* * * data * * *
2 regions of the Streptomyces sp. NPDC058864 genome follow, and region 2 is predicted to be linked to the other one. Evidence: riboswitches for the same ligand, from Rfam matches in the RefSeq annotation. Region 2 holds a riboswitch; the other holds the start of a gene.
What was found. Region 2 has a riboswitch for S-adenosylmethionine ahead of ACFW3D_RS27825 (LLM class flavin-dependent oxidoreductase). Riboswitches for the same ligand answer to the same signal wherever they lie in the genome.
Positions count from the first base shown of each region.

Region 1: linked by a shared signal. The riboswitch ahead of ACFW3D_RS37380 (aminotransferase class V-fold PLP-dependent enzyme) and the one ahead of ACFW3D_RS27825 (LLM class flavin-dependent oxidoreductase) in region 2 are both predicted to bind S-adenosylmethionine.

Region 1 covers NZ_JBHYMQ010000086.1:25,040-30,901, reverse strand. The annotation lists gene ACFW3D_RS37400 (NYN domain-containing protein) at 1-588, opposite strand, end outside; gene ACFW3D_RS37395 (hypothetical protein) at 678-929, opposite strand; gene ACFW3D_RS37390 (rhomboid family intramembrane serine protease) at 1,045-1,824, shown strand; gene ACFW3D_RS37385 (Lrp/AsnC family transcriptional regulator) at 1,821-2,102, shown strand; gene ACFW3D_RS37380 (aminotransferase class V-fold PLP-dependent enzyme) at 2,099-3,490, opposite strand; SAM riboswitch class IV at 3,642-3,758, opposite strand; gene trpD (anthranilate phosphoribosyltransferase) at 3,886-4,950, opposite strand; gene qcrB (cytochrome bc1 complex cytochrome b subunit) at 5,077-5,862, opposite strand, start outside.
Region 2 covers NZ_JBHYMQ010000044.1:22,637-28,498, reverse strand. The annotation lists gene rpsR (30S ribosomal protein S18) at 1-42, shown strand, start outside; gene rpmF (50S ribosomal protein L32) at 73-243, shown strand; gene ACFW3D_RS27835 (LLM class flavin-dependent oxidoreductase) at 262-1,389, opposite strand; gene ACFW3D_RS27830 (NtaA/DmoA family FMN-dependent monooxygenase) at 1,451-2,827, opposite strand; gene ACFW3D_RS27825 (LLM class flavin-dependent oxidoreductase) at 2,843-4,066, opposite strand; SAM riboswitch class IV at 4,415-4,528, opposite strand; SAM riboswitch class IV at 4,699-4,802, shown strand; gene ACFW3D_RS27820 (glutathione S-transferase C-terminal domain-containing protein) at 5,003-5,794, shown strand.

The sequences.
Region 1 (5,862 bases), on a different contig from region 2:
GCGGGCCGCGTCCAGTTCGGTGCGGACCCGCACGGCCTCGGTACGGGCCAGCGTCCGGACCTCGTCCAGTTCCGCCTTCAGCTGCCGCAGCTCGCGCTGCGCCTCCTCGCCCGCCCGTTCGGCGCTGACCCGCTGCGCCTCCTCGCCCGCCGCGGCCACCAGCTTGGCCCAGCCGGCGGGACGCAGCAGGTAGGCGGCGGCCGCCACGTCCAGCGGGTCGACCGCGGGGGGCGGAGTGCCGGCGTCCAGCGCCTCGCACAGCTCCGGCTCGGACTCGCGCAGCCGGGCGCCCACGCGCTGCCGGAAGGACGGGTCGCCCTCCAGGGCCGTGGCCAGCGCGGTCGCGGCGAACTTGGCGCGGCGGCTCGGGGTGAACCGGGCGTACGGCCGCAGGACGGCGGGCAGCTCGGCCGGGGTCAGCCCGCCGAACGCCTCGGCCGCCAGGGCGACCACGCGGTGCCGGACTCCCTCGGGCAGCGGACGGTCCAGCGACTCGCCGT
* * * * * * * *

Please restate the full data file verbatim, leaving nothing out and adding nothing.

2 regions of the Streptomyces sp. NPDC058864 genome follow, and region 2 is predicted to be linked to the other one. Evidence: riboswitches for the same ligand, from Rfam matches in the RefSeq annotation. Region 2 holds a riboswitch; the other holds the start of a gene.
What was found. Region 2 has a riboswitch for S-adenosylmethionine ahead of ACFW3D_RS27825 (LLM class flavin-dependent oxidoreductase). Riboswitches for the same ligand answer to the same signal wherever they lie in the genome.
Positions count from the first base shown of each region.

Region 1: linked by a shared signal. The riboswitch ahead of ACFW3D_RS37380 (aminotransferase class V-fold PLP-dependent enzyme) and the one ahead of ACFW3D_RS27825 (LLM class flavin-dependent oxidoreductase) in region 2 are both predicted to bind S-adenosylmethionine.

Region 1 covers NZ_JBHYMQ010000086.1:25,040-30,901, reverse strand. The annotation lists gene ACFW3D_RS37400 (NYN domain-containing protein) at 1-588, opposite strand, end outside; gene ACFW3D_RS37395 (hypothetical protein) at 678-929, opposite strand; gene ACFW3D_RS37390 (rhomboid family intramembrane serine protease) at 1,045-1,824, shown strand; gene ACFW3D_RS37385 (Lrp/AsnC family transcriptional regulator) at 1,821-2,102, shown strand; gene ACFW3D_RS37380 (aminotransferase class V-fold PLP-dependent enzyme) at 2,099-3,490, opposite strand; SAM riboswitch class IV at 3,642-3,758, opposite strand; gene trpD (anthranilate phosphoribosyltransferase) at 3,886-4,950, opposite strand; gene qcrB (cytochrome bc1 complex cytochrome b subunit) at 5,077-5,862, opposite strand, start outside.
Region 2 covers NZ_JBHYMQ010000044.1:22,637-28,498, reverse strand. The annotation lists gene rpsR (30S ribosomal protein S18) at 1-42, shown strand, start outside; gene rpmF (50S ribosomal protein L32) at 73-243, shown strand; gene ACFW3D_RS27835 (LLM class flavin-dependent oxidoreductase) at 262-1,389, opposite strand; gene ACFW3D_RS27830 (NtaA/DmoA family FMN-dependent monooxygenase) at 1,451-2,827, opposite strand; gene ACFW3D_RS27825 (LLM class flavin-dependent oxidoreductase) at 2,843-4,066, opposite strand; SAM riboswitch class IV at 4,415-4,528, opposite strand; SAM riboswitch class IV at 4,699-4,802, shown strand; gene ACFW3D_RS27820 (glutathione S-transferase C-terminal domain-containing protein) at 5,003-5,794, shown strand.

The sequences.
Region 1 (5,862 bases), on a different contig from region 2:
GCGGGCCGCGTCCAGTTCGGTGCGGACCCGCACGGCCTCGGTACGGGCCAGCGTCCGGACCTCGTCCAGTTCCGCCTTCAGCTGCCGCAGCTCGCGCTGCGCCTCCTCGCCCGCCCGTTCGGCGCTGACCCGCTGCGCCTCCTCGCCCGCCGCGGCCACCAGCTTGGCCCAGCCGGCGGGACGCAGCAGGTAGGCGGCGGCCGCCACGTCCAGCGGGTCGACCGCGGGGGGCGGAGTGCCGGCGTCCAGCGCCTCGCACAGCTCCGGCTCGGACTCGCGCAGCCGGGCGCCCACGCGCTGCCGGAAGGACGGGTCGCCCTCCAGGGCCGTGGCCAGCGCGGTCGCGGCGAACTTGGCGCGGCGGCTCGGGGTGAACCGGGCGTACGGCCGCAGGACGGCGGGCAGCTCGGCCGGGGTCAGCCCGCCGAACGCCTCGGCCGCCAGGGCGACCACGCGGTGCCGGACTCCCTCGGGCAGCGGACGGTCCAGCGACTCGCCGT